by Ann Rickard
WE WON'T ask you to put your hand up if you find meditating difficult, even impossible. Most of us do.
Trying to sit or lie still and emptying the mind is almost impossible for many. The unwanted thoughts creep slyly in and before even a few minutes have past your mind is full of clutter and you give up.
Meditation takes a lot of practice. If you succeed, good, if not, there is another way to look at it according to Amy Molloy author of The World is A Nice Place.
"I personally don't mediate," she said. "I see that as more of a chore. I read a book or go for a swim as an alternative to meditation because that works for me. Giving yourself comforting mechanisms that support you because they make you feel good in the moment is another way to look at meditation."
Amy Molloy has good reason to have found her own way to reach peace of mind. She has had a tumultuous life. From a dangerously premature baby, she became a child with obsessive-compulsive tendencies, a teenager with an eating disorder and at 23, a widow. Throw in a family history of depression, a father paralysed from cancer, and a tendency to have spiritual premonitions and that's a recipe for a messed-up adult.
But it is not so.
A survivor, Amy details her long journey to recovery in her book and says she is now in a happy place where she has accepted what life throws at her and deals with it in her own way, especially using her particular method of meditation.
"Meditation should be simple and it could benefit seniors in so many ways," she said. "I have an area in my bedroom, a little altar if you like, with trinkets and photos that remind me of good aspects of my life. It might be a birthday card, or shells from the beach. Every night I light I light a candle in front of it and take moment, and feel good. It grounds me. I look forward to doing that every night, five or 10 seconds of peace and calm. That's achievable. But thinking about mediation for 10 minutes a day in the same spot repels me. It's too much. Give yourself permission to find our own mechanisms that work for you."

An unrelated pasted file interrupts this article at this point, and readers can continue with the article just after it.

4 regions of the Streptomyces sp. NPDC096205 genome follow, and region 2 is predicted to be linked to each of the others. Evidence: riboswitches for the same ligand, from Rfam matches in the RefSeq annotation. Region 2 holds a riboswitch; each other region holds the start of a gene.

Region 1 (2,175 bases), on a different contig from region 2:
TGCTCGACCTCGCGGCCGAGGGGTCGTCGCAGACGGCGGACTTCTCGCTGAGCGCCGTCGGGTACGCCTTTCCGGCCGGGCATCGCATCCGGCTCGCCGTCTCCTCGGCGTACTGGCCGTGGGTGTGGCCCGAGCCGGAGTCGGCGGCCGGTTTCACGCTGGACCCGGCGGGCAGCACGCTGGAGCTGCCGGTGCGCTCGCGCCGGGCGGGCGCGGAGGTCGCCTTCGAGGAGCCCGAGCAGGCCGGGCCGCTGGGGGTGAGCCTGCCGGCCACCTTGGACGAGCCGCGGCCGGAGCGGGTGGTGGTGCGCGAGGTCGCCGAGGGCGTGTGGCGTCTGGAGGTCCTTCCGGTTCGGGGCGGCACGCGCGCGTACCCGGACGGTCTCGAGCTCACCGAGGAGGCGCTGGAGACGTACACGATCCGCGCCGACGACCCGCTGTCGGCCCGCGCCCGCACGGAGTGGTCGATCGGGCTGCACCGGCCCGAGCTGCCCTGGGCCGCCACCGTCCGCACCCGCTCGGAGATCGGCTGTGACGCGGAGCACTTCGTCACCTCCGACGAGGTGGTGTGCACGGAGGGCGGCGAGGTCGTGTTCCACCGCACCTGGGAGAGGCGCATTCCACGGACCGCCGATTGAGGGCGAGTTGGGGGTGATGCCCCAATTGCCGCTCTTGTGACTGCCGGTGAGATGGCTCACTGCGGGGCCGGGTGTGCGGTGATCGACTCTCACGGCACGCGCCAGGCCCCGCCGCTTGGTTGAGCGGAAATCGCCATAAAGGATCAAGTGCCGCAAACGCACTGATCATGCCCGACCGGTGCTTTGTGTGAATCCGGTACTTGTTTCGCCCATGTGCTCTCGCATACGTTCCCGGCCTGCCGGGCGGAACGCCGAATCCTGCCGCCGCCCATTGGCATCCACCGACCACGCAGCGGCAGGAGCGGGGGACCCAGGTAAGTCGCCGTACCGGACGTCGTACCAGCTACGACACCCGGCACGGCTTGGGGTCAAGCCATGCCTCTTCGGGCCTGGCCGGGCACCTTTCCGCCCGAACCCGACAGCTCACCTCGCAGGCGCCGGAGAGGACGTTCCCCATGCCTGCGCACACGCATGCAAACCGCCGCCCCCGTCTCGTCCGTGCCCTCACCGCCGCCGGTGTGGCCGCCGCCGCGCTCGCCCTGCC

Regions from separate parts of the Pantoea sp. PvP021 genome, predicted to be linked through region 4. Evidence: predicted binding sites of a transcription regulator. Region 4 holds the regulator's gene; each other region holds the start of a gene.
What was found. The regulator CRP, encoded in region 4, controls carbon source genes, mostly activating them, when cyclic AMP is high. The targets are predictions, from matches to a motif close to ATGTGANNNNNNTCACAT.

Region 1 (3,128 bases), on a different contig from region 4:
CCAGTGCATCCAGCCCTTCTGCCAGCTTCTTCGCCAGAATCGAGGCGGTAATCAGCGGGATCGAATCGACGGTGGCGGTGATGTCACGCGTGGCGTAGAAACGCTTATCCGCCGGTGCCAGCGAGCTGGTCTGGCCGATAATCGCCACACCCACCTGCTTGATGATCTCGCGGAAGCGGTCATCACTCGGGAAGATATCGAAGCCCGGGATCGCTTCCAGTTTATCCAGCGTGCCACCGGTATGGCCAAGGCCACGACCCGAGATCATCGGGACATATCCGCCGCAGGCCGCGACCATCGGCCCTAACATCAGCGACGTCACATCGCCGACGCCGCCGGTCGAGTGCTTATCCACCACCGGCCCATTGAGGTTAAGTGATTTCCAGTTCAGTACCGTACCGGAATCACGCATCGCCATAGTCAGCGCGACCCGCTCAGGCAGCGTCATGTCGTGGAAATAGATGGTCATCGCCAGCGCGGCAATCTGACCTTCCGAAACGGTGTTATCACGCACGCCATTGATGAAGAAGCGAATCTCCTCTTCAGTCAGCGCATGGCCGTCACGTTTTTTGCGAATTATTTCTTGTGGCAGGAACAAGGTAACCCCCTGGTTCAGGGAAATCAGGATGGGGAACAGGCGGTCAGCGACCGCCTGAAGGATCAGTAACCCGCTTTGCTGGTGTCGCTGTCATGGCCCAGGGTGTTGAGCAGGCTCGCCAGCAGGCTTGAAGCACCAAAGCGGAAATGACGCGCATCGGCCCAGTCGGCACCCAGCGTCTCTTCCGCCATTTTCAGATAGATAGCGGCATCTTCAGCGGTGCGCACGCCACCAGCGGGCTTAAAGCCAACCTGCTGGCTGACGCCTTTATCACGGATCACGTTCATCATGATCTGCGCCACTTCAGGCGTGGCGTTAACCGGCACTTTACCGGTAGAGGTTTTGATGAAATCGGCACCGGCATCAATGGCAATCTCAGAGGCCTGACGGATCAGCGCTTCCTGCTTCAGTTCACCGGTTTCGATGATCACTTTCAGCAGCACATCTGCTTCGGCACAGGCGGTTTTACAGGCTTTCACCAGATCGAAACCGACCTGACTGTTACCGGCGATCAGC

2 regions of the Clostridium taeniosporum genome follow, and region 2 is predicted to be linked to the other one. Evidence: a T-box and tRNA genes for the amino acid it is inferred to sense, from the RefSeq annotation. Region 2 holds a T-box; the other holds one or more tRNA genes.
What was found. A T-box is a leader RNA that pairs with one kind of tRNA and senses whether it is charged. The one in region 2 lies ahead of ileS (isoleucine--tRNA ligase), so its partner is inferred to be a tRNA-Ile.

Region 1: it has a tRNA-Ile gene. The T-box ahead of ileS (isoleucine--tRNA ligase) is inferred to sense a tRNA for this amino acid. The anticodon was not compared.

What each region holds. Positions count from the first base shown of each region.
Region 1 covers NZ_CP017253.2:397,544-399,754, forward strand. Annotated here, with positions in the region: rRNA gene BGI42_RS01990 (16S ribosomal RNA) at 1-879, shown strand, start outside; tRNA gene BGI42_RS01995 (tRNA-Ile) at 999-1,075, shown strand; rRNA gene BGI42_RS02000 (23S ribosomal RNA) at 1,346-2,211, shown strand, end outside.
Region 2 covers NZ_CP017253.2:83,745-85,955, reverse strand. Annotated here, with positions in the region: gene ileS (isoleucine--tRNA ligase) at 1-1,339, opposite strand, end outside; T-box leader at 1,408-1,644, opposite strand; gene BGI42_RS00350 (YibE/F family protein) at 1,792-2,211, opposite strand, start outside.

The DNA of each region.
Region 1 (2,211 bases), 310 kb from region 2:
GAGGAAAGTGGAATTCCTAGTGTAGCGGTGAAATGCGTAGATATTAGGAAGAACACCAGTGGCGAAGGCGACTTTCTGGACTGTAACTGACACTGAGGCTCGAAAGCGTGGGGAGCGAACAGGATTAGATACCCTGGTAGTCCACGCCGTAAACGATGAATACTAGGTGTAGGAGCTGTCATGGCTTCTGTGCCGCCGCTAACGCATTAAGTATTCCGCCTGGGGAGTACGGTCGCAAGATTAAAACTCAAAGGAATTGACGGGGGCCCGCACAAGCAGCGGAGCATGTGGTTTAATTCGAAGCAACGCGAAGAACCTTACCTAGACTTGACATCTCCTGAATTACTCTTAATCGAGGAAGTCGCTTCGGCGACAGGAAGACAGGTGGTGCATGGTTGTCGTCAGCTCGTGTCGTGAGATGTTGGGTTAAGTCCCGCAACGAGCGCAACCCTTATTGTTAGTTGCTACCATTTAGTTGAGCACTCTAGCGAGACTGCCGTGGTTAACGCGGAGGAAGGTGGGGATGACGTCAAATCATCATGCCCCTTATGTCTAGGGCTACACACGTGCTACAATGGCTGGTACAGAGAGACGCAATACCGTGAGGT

In her career as a journalist Amy has interviewed hundreds of people, all ages, from teenagers juggling with anxieties through to people in their 70s with their own issues.
"The main message in the book is the power of choice, how and when you face difficult situations. No matter your age you have a choice how you react to difficult situations. The first lesson from the book is that even if life looks like a series of challenges, it doesn't mean you are broken or beyond repair, you can see it in a positive way or take the advantages of a positive situation."
The World is A Nice Place is a combination of stories from Amy's personal experiences and those of the hundreds of people she has interviewed over the years including experts she has had available to her.
"Anyone can get help if they need it," she said. "I speak openly about therapists I've seen. You should seek support if you need it. I have a life coach, acupuncturist, hypnotist. I don't see them all at once but if I feel I need a bit of extra support I give myself permission to get outside help. Everyone should."